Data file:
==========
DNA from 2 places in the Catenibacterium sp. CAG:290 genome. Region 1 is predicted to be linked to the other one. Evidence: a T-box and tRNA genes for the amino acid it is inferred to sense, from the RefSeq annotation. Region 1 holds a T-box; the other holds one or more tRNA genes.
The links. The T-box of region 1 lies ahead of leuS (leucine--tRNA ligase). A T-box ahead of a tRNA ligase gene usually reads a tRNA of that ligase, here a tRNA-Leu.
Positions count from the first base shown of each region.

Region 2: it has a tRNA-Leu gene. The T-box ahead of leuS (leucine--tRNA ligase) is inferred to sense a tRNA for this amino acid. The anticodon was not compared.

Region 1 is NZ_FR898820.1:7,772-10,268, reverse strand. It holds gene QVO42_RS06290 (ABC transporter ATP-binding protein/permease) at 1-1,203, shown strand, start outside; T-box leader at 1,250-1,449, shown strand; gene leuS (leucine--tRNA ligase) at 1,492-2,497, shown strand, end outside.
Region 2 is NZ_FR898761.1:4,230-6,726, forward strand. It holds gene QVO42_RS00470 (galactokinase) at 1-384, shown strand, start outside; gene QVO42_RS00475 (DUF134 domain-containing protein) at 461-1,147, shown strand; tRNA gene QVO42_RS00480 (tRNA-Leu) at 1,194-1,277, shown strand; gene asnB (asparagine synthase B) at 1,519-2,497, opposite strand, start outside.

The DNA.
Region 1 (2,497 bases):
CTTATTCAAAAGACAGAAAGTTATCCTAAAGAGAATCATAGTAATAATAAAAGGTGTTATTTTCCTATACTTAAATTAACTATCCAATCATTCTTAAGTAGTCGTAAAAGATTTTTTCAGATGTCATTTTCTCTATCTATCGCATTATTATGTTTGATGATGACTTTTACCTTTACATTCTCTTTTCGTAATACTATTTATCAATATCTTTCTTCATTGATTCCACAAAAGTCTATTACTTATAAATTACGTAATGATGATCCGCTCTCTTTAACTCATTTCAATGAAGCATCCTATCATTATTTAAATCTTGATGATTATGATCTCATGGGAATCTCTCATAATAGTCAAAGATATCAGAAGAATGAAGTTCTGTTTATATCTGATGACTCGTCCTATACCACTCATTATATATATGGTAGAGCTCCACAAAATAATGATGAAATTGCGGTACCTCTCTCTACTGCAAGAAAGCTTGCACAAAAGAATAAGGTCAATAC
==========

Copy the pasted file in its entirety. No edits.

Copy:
DNA from 2 places in the Catenibacterium sp. CAG:290 genome. Region 1 is predicted to be linked to the other one. Evidence: a T-box and tRNA genes for the amino acid it is inferred to sense, from the RefSeq annotation. Region 1 holds a T-box; the other holds one or more tRNA genes.
The links. The T-box of region 1 lies ahead of leuS (leucine--tRNA ligase). A T-box ahead of a tRNA ligase gene usually reads a tRNA of that ligase, here a tRNA-Leu.
Positions count from the first base shown of each region.

Region 2: it has a tRNA-Leu gene. The T-box ahead of leuS (leucine--tRNA ligase) is inferred to sense a tRNA for this amino acid. The anticodon was not compared.

Region 1 is NZ_FR898820.1:7,772-10,268, reverse strand. It holds gene QVO42_RS06290 (ABC transporter ATP-binding protein/permease) at 1-1,203, shown strand, start outside; T-box leader at 1,250-1,449, shown strand; gene leuS (leucine--tRNA ligase) at 1,492-2,497, shown strand, end outside.
Region 2 is NZ_FR898761.1:4,230-6,726, forward strand. It holds gene QVO42_RS00470 (galactokinase) at 1-384, shown strand, start outside; gene QVO42_RS00475 (DUF134 domain-containing protein) at 461-1,147, shown strand; tRNA gene QVO42_RS00480 (tRNA-Leu) at 1,194-1,277, shown strand; gene asnB (asparagine synthase B) at 1,519-2,497, opposite strand, start outside.

The DNA.
Region 1 (2,497 bases):
CTTATTCAAAAGACAGAAAGTTATCCTAAAGAGAATCATAGTAATAATAAAAGGTGTTATTTTCCTATACTTAAATTAACTATCCAATCATTCTTAAGTAGTCGTAAAAGATTTTTTCAGATGTCATTTTCTCTATCTATCGCATTATTATGTTTGATGATGACTTTTACCTTTACATTCTCTTTTCGTAATACTATTTATCAATATCTTTCTTCATTGATTCCACAAAAGTCTATTACTTATAAATTACGTAATGATGATCCGCTCTCTTTAACTCATTTCAATGAAGCATCCTATCATTATTTAAATCTTGATGATTATGATCTCATGGGAATCTCTCATAATAGTCAAAGATATCAGAAGAATGAAGTTCTGTTTATATCTGATGACTCGTCCTATACCACTCATTATATATATGGTAGAGCTCCACAAAATAATGATGAAATTGCGGTACCTCTCTCTACTGCAAGAAAGCTTGCACAAAAGAATAAGGTCAATAC